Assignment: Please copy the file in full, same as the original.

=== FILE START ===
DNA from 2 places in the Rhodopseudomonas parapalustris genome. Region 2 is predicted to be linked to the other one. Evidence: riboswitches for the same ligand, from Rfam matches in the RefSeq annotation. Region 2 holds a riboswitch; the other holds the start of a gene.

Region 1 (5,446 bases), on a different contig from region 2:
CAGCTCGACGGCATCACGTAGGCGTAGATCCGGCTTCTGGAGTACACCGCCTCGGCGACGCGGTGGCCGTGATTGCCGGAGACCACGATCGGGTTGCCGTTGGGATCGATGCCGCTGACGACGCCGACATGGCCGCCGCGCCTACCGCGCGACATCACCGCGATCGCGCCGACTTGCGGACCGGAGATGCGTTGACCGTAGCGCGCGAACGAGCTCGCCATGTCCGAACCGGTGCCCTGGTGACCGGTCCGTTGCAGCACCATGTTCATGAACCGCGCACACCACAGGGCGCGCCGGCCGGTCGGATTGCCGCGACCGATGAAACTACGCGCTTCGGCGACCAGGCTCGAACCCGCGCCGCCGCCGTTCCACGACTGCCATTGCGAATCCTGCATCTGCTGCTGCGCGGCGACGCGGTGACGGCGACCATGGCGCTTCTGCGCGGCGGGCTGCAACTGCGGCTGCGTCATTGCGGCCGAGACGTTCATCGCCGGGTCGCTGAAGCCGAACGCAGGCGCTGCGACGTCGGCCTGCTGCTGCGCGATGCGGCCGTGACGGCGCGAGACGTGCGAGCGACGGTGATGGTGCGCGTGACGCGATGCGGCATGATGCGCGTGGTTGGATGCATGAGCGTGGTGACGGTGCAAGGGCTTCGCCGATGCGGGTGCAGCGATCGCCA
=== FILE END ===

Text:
DNA from 2 places in the Rhodopseudomonas parapalustris genome. Region 2 is predicted to be linked to the other one. Evidence: riboswitches for the same ligand, from Rfam matches in the RefSeq annotation. Region 2 holds a riboswitch; the other holds the start of a gene.

Region 1 (5,446 bases), on a different contig from region 2:
CAGCTCGACGGCATCACGTAGGCGTAGATCCGGCTTCTGGAGTACACCGCCTCGGCGACGCGGTGGCCGTGATTGCCGGAGACCACGATCGGGTTGCCGTTGGGATCGATGCCGCTGACGACGCCGACATGGCCGCCGCGCCTACCGCGCGACATCACCGCGATCGCGCCGACTTGCGGACCGGAGATGCGTTGACCGTAGCGCGCGAACGAGCTCGCCATGTCCGAACCGGTGCCCTGGTGACCGGTCCGTTGCAGCACCATGTTCATGAACCGCGCACACCACAGGGCGCGCCGGCCGGTCGGATTGCCGCGACCGATGAAACTACGCGCTTCGGCGACCAGGCTCGAACCCGCGCCGCCGCCGTTCCACGACTGCCATTGCGAATCCTGCATCTGCTGCTGCGCGGCGACGCGGTGACGGCGACCATGGCGCTTCTGCGCGGCGGGCTGCAACTGCGGCTGCGTCATTGCGGCCGAGACGTTCATCGCCGGGTCGCTGAAGCCGAACGCAGGCGCTGCGACGTCGGCCTGCTGCTGCGCGATGCGGCCGTGACGGCGCGAGACGTGCGAGCGACGGTGATGGTGCGCGTGACGCGATGCGGCATGATGCGCGTGGTTGGATGCATGAGCGTGGTGACGGTGCAAGGGCTTCGCCGATGCGGGTGCAGCGATCGCCA